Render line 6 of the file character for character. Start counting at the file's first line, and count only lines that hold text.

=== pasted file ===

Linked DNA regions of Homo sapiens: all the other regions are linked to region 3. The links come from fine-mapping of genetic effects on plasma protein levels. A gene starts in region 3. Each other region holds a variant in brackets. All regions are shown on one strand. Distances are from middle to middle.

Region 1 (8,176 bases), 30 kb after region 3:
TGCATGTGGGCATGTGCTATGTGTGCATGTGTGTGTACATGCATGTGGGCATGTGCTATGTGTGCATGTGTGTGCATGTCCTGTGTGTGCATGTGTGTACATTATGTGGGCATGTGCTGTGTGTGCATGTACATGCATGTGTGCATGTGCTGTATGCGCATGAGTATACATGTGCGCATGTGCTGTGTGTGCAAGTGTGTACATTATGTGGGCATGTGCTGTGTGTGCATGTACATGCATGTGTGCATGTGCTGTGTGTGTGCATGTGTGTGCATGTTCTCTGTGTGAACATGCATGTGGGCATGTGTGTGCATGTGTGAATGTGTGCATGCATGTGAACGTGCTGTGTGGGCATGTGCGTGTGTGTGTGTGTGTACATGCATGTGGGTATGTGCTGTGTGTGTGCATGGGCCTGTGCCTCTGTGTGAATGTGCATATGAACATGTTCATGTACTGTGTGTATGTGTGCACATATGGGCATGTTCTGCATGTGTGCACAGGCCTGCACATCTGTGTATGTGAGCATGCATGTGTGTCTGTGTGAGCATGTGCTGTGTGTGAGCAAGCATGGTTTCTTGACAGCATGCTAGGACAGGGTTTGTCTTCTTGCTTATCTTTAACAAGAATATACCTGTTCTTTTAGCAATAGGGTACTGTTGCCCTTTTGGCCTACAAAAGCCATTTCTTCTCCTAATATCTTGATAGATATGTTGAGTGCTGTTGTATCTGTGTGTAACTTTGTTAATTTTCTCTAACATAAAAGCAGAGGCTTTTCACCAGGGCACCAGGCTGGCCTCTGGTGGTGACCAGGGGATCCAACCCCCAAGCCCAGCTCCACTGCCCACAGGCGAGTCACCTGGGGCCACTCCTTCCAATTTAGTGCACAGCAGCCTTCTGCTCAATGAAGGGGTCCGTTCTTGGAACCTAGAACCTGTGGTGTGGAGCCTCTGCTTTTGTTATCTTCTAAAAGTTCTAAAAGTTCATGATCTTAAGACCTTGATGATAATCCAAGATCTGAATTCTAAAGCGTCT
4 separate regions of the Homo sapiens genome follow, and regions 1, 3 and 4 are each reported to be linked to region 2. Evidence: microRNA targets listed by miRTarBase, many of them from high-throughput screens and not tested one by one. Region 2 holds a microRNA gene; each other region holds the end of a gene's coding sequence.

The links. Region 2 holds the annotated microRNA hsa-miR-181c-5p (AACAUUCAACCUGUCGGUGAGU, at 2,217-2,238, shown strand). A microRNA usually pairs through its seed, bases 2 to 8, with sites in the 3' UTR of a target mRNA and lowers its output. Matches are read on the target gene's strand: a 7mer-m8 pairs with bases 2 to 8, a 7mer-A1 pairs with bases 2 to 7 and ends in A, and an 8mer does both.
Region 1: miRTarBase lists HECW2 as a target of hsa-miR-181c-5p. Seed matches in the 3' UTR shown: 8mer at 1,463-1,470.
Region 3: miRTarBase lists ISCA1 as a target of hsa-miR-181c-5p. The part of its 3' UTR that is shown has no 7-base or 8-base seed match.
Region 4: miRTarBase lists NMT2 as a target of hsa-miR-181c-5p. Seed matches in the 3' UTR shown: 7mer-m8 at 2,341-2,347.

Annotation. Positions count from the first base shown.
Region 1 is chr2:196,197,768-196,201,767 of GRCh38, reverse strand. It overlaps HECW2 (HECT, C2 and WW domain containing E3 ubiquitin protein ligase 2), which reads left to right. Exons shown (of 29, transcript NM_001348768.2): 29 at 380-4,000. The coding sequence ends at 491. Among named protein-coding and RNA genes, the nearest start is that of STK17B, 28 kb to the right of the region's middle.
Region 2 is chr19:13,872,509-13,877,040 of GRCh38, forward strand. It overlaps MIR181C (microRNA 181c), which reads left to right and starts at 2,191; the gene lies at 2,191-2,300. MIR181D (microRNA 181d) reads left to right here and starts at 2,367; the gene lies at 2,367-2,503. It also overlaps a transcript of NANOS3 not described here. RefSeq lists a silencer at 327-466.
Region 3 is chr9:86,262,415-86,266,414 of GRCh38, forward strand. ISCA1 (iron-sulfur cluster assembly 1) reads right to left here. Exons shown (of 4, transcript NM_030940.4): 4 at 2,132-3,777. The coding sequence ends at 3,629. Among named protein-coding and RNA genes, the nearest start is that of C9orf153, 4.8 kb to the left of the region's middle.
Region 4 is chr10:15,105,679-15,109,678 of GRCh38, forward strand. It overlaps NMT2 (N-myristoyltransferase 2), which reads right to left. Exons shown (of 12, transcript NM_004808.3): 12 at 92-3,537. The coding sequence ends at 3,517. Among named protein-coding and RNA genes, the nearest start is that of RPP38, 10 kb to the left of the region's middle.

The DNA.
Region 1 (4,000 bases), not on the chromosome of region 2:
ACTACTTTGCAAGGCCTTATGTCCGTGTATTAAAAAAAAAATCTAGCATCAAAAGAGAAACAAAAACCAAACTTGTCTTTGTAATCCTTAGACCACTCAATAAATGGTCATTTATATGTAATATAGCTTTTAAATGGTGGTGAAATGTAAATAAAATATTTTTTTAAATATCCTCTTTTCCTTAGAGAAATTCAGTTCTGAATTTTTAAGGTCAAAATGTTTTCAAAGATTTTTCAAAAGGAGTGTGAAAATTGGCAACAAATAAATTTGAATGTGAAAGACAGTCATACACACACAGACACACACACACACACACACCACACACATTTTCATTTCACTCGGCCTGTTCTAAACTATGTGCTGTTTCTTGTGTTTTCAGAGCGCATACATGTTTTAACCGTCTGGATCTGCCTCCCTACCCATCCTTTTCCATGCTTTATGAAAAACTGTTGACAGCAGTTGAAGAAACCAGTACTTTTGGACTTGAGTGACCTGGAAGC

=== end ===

Region 1: miRTarBase lists HECW2 as a target of hsa-miR-181c-5p. Seed matches in the 3' UTR shown: 8mer at 1,463-1,470.